Hopkins again tops list of best hospitals in nation

It's No. 1 in news magazine survey 12 years in a row

July 13, 2002|By Jonathan Bor | Jonathan Bor,SUN STAFF

Despite a difficult year in which federal regulators forced an overhaul of research safety procedures, Johns Hopkins Hospital has topped the list of the nation's best hospitals for the 12th straight year in a magazine's annual rankings.

The rankings, to be published in next week's issue of U.S. News & World Report, brought expressions of pride and relief yesterday at Hopkins, where leaders greeted employees reporting for work and a jazz ensemble played at the main entrance.

"This is a reaffirmation that we're doing well among our peers," said hospital President Ronald R. Peterson, noting that a hospital's reputation weighs heavily in the ratings. "We're proud of the fact that we have some staying power and the brand name Johns Hopkins continues to ring true."

Johns Hopkins led the magazine's "honor roll" by ranking first in four specialties -- urology, ophthalmology, gynecology, and ear, nose and throat -- and by rating high in 12 other specialties. The list was released yesterday on the U.S. News Web site.

Hopkins was followed by the Mayo Clinic in Rochester, Minn.; the Cleveland Clinic; Massachusetts General Hospital in Boston; and the UCLA Medical Center in Los Angeles.

Though Hopkins was the only Baltimore-area facility to make the list of best hospitals overall, five others were ranked high in particular specialties.

Sheppard and Enoch Pratt Hospital in Towson was 10th in psychiatry; James Lawrence Kernan Hospital (part of the University of Maryland Medical System) was 23rd in rheumatology; University of Maryland Medical Center was 29th in kidney disease; St. Joseph Medical Center in Towson was 33rd in orthopedics; and Sinai Hospital was 49th in cardiology and heart surgery.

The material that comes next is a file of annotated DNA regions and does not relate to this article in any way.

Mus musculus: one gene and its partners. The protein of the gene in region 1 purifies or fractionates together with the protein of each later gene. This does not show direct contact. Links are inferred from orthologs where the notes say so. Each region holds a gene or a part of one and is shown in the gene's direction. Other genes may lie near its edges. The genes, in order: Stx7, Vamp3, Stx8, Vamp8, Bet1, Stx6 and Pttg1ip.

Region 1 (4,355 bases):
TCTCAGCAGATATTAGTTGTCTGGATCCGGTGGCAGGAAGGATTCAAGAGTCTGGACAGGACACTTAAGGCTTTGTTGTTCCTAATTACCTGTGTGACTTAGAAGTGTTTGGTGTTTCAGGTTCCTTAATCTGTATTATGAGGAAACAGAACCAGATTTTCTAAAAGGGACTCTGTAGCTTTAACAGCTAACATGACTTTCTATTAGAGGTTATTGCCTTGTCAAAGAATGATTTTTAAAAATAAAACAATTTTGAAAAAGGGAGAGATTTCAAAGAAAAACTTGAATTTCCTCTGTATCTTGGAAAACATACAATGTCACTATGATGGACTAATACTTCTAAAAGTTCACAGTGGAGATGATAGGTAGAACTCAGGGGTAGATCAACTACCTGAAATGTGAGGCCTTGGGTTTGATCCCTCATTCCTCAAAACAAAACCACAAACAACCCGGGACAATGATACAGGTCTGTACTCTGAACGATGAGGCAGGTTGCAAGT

To arrive at the rankings, the magazine sifted through data for close to 2,000 hospitals that are affiliated with medical schools. Each institution received a score that factored in reputation, mortality rates, nurse-patient ratios and the availability of services such as hospice and palliative care.

In gauging reputation, the magazine asked 180 randomly selected physicians to list up to five hospitals they considered best in their specialties.

Hopkins' score -- and its margin over Mayo Clinic -- remained unchanged this year despite the widely publicized death of a healthy woman in a research study in June of last year and the temporary suspension of human experiments.

The fact that the hospital did not slip in the rankings must mean that its reputation did not suffer in the eyes of doctors who participated in the poll, said "Best Hospitals" editor Avery Comarow. Even a small decline in its reputation would have affected its overall score and possibly its position on the list.

"I think the kinds of doctors who end up responding to our survey know that no one is immune from horrible headlines or sins of omission or commission," Comarow said.

Top hospitals

1. Johns Hopkins Hospital, Baltimore

2. Mayo Clinic, Rochester, Minn.

3. Cleveland Clinic, Cleveland

4. Massachusetts General Hospital, Boston

5. UCLA Medical Center, Los Angeles

6. Duke University Medical Center, Durham, N.C.

7. University of California, San Francisco Medical Center

8. University of Michigan Medical Center, Ann Arbor

9. Barnes-Jewish Hospital, St. Louis

10. Brigham and Women's Hospital, Boston

11. University of Washington Medical Center, Seattle

12. New York Presbyterian Hospital, New York

13. Hospital of the University of Pennsylvania, Philadelphia

14. Stanford University Hospital, Stanford, Calif.

15. University of Chicago Hospital

16. University of Pittsburgh Medical Center, Pittsburgh, Pa.

17. Vanderbilt University Hospital and Clinic, Nashville, Tenn.

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